How does your family/ancestry contribute to your identity?


How does language contribute to your identity?


Think of a place that is really important to you. Why is this place important and how does  this place contribute to your identity?


What are your hobbies?  How do they contribute to your identity?


Identify three dreams or desires and explore how each one contributes to your identity.








Revisit the question from the beginning of class.  Who are you?



Day Two: Cultural Identity and Stereotypes

Goals: To define and explore the concept of culture and tie it to personal identity.  We will answer the following questions:  How does our cultural background define us and contribute to our identity? Can our personal identity come in conflict with our cultural identity? 

Activity One: Free write; show and tell (15 minutes)

■                    Students will write for three minutes on the prompt:  How does the object you brought in define or identify your culture?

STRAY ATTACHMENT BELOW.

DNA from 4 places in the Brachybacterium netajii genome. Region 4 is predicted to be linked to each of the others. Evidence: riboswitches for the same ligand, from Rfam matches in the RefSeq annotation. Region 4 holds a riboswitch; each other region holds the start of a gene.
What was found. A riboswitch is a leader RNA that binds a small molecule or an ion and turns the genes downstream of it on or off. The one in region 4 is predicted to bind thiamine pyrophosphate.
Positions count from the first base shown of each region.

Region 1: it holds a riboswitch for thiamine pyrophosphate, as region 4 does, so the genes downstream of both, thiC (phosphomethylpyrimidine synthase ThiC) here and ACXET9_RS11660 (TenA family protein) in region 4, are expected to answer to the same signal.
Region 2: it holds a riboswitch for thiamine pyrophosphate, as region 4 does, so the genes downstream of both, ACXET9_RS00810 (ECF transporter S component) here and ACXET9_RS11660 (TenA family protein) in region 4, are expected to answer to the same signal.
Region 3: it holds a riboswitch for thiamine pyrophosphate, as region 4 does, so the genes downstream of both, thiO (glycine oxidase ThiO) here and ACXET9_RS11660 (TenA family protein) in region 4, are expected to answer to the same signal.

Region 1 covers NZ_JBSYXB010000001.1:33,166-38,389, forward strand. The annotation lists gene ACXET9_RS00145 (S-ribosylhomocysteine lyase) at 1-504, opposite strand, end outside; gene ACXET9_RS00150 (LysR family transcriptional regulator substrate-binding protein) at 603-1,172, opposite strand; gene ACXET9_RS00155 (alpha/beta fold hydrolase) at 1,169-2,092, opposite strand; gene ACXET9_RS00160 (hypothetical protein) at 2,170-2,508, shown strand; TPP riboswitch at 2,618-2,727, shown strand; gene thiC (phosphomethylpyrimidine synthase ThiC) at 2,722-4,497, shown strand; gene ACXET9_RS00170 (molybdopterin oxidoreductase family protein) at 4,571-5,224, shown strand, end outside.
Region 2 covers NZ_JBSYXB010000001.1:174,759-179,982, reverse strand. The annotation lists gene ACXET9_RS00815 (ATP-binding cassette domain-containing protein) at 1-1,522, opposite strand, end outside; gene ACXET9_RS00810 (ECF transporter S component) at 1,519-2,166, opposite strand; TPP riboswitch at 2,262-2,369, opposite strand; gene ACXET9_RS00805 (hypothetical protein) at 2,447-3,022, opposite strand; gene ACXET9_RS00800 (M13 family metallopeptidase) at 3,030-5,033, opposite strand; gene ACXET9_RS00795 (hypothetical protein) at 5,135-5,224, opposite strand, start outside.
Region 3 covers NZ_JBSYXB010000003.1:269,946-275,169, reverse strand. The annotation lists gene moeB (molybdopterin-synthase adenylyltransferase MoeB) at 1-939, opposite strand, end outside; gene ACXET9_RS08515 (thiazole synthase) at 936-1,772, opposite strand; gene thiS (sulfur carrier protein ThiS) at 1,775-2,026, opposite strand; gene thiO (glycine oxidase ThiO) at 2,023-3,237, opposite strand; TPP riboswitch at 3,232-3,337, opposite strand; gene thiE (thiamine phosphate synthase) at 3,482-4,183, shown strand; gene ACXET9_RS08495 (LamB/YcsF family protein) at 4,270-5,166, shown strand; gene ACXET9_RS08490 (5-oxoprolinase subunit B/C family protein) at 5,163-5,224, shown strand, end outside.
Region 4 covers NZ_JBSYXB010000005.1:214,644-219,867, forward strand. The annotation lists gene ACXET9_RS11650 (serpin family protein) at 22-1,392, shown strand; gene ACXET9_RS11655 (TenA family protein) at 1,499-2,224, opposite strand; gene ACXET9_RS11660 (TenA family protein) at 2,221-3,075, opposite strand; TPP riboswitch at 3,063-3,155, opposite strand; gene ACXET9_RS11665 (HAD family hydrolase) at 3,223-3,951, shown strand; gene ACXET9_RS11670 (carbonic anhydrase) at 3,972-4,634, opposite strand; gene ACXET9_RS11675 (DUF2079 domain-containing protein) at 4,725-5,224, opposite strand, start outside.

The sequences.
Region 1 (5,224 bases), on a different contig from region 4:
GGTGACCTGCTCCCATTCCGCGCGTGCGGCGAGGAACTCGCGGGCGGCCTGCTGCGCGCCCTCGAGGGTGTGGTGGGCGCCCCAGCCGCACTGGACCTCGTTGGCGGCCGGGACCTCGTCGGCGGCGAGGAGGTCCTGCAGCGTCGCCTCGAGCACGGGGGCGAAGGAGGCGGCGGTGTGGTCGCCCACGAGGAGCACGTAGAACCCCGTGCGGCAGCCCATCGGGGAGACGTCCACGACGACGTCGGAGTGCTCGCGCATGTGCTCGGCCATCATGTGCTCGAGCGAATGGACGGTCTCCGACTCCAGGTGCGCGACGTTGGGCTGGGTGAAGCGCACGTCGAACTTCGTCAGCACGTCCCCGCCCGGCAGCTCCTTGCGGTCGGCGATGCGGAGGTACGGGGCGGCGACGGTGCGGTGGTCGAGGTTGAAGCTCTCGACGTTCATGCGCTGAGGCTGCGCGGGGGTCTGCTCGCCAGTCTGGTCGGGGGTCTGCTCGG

■                    Share: All students will share what they brought and explain how the object defines or identifies their culture.

Activity Two: Define and explore the meaning of culture (20 minutes)

■                    Students will come up with their own definitions and then discuss them in small groups.  We will then discuss these definitions as a class, listing characteristics and qualities on the board. 

Activity Three:  Exploring indigenous culture (15 minutes)

■                    Explore the definition of indigeneity on the following website:

Activity Four:  Begin research of tribal cultures (30 minutes)

Each student will be assigned one tribe from the list below and take notes on cultural qualities and characteristics that make their assigned tribe unique.  I will assign websites as starting points for each student.